Rapid Communication|Articles in Press, 107060

ASOC Osuntokun Award Lecture 2022: Partnership for stroke prevention and treatment in Africa: Qualitative research processes and findings



      Africa has one of the highest rates of stroke and stroke deaths in the world. The burden of stroke is increasing with a 3-year mortality rate of up to 84%. Stroke disproportionately affects the young and middle-aged population contributing to morbidity and mortality affecting families, communities, health systems, and economic progress. My objectives of the 2022 Osuntokun Award Lecture at the African Stroke Organization Conference were to explore our qualitative research findings from our communities and to propose future qualitative methods for improving stroke outcomes in Africa.


      Qualitative research processes and findings related to stroke prevention, treatment/ongoing care, recovery, and knowledge and attitudes influencing ethical, legal and social implications related to stroke neuro-biobanking were explored. For each qualitative study, methods were developed by the research team including: (1) plans to implement aims and ethics review; (2) guides and detailed steps for implementation; (3) training for team; (4) pilot testing, data collection, transport, transcription, storage; (5) data analysis and manuscript development.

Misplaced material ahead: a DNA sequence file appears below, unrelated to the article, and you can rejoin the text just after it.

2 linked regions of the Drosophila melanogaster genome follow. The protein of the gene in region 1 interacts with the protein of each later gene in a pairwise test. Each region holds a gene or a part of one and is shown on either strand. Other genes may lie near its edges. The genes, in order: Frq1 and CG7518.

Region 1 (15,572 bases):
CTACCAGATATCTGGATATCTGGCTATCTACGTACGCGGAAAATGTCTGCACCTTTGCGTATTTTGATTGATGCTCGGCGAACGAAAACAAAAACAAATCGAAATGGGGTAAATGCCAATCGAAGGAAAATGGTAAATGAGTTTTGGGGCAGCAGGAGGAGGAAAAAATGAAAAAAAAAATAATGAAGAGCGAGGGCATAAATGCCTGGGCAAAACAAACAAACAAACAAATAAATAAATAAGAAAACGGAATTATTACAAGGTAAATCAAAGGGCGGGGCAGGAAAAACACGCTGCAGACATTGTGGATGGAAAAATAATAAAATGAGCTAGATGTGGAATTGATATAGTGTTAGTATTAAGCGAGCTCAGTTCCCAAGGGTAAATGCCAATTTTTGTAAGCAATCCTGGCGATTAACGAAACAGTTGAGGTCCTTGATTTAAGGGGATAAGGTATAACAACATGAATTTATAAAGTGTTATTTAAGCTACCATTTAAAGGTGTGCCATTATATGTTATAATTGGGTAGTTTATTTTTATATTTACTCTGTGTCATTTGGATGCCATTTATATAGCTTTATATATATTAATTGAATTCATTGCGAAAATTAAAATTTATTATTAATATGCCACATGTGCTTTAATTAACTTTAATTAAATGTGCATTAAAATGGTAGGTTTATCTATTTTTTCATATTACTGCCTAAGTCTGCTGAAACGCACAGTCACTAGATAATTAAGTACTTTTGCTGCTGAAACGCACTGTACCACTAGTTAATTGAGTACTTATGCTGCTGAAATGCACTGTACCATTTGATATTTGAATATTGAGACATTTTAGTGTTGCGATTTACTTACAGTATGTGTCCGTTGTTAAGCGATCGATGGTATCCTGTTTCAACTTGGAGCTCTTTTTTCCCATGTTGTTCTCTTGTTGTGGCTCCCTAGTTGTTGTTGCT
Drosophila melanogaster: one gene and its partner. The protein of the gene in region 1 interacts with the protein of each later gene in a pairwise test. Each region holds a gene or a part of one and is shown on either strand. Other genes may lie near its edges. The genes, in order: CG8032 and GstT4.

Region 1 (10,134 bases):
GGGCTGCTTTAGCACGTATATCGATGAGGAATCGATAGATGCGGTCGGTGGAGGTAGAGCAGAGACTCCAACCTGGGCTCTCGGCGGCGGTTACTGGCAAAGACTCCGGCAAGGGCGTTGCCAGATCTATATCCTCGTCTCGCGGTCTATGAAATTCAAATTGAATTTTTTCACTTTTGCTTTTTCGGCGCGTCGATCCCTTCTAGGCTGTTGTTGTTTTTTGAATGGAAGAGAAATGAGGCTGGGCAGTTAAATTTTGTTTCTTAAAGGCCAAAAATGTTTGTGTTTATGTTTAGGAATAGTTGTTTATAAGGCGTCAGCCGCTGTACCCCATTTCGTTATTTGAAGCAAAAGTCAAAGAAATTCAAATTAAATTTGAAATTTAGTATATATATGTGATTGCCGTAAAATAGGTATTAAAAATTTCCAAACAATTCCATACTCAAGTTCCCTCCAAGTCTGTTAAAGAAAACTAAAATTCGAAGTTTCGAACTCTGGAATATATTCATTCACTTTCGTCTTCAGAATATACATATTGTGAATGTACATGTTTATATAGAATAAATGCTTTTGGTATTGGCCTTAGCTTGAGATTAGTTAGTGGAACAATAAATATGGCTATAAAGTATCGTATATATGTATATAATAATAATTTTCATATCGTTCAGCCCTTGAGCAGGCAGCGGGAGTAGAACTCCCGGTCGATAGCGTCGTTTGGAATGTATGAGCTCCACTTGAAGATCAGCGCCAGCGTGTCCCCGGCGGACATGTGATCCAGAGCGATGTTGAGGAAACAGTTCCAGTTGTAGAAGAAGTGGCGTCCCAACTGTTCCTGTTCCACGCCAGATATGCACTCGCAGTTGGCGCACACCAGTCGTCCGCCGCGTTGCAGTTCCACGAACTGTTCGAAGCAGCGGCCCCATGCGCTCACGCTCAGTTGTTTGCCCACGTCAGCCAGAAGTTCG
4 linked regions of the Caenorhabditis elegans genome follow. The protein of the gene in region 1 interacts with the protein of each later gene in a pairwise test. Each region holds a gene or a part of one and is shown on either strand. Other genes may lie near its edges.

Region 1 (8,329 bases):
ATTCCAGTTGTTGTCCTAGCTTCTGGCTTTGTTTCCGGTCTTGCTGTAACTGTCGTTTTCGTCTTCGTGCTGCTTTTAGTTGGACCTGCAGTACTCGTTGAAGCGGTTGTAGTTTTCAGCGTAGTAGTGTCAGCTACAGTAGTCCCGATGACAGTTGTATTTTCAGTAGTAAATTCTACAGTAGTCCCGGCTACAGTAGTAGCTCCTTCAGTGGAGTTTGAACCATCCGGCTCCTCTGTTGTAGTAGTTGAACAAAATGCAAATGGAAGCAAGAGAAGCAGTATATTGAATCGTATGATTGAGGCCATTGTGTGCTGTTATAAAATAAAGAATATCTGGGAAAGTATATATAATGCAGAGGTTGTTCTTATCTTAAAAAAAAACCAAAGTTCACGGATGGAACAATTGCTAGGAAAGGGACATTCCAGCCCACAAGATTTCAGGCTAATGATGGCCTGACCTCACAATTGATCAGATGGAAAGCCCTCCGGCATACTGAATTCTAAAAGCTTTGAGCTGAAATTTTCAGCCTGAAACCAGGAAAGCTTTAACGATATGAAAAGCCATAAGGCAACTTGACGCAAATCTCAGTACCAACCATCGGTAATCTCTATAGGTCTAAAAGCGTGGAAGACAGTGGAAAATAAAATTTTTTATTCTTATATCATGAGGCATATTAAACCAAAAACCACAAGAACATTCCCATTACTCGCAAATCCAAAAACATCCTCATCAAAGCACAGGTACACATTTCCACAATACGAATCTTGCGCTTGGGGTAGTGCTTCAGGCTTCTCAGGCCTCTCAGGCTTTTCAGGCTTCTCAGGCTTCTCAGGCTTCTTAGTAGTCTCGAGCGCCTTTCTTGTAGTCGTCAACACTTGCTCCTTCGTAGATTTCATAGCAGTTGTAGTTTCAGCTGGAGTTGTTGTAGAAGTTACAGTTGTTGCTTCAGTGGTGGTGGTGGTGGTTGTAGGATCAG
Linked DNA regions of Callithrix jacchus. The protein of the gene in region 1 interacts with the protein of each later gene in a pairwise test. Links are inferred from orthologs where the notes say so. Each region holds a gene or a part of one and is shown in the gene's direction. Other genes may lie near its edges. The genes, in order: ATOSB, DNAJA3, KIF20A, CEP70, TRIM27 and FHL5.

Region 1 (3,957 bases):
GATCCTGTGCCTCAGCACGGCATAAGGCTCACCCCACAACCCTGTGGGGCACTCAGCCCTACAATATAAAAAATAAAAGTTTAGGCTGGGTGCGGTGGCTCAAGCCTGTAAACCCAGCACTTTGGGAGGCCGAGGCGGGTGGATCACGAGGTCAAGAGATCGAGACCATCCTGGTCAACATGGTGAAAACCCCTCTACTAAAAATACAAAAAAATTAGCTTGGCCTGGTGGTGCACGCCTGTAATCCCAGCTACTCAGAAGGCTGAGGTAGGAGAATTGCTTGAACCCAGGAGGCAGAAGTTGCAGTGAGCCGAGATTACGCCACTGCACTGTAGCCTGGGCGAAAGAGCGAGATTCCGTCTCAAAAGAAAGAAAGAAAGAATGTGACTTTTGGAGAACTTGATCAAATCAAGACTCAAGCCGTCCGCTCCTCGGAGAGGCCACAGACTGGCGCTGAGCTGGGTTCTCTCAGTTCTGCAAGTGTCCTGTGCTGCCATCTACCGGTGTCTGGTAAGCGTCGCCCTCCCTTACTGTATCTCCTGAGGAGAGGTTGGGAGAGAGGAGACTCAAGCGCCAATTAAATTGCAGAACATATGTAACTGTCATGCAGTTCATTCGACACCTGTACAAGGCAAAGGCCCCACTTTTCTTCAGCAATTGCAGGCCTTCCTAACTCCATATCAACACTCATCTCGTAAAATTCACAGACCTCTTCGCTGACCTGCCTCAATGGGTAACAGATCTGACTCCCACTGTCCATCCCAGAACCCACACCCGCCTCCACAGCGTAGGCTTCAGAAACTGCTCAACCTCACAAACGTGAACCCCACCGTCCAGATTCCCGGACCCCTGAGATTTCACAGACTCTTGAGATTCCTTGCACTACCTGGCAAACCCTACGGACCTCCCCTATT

The research focused on genetics, genomics and phenomics of stroke and more recently on exploring the ethical, legal, and social implications of stroke neuro-biobanking. All included a qualitative component to obtain input and guidance from the community. As in quantitative research, questions were developed by the research team, reviewed for clarity by a small group of community members, and 1,289 community members (ages 22–85) participated in the focus groups and key informant interviews from 2014 through 2022. Answers to questions were diverse with some knowledgeable about the science of stroke prevention and treatment, but many had ideas about prevention and causes of stroke that were not supported by science and many reported using traditional healers for treatment and religious beliefs preventing brain biobanking.


      In addition to our current qualitative research related to stroke in Africa and beyond, we must form research partnerships with communities that not only answer researchers’ and community members’ questions but identify and implement ways to prevent stroke and improve stroke outcomes.


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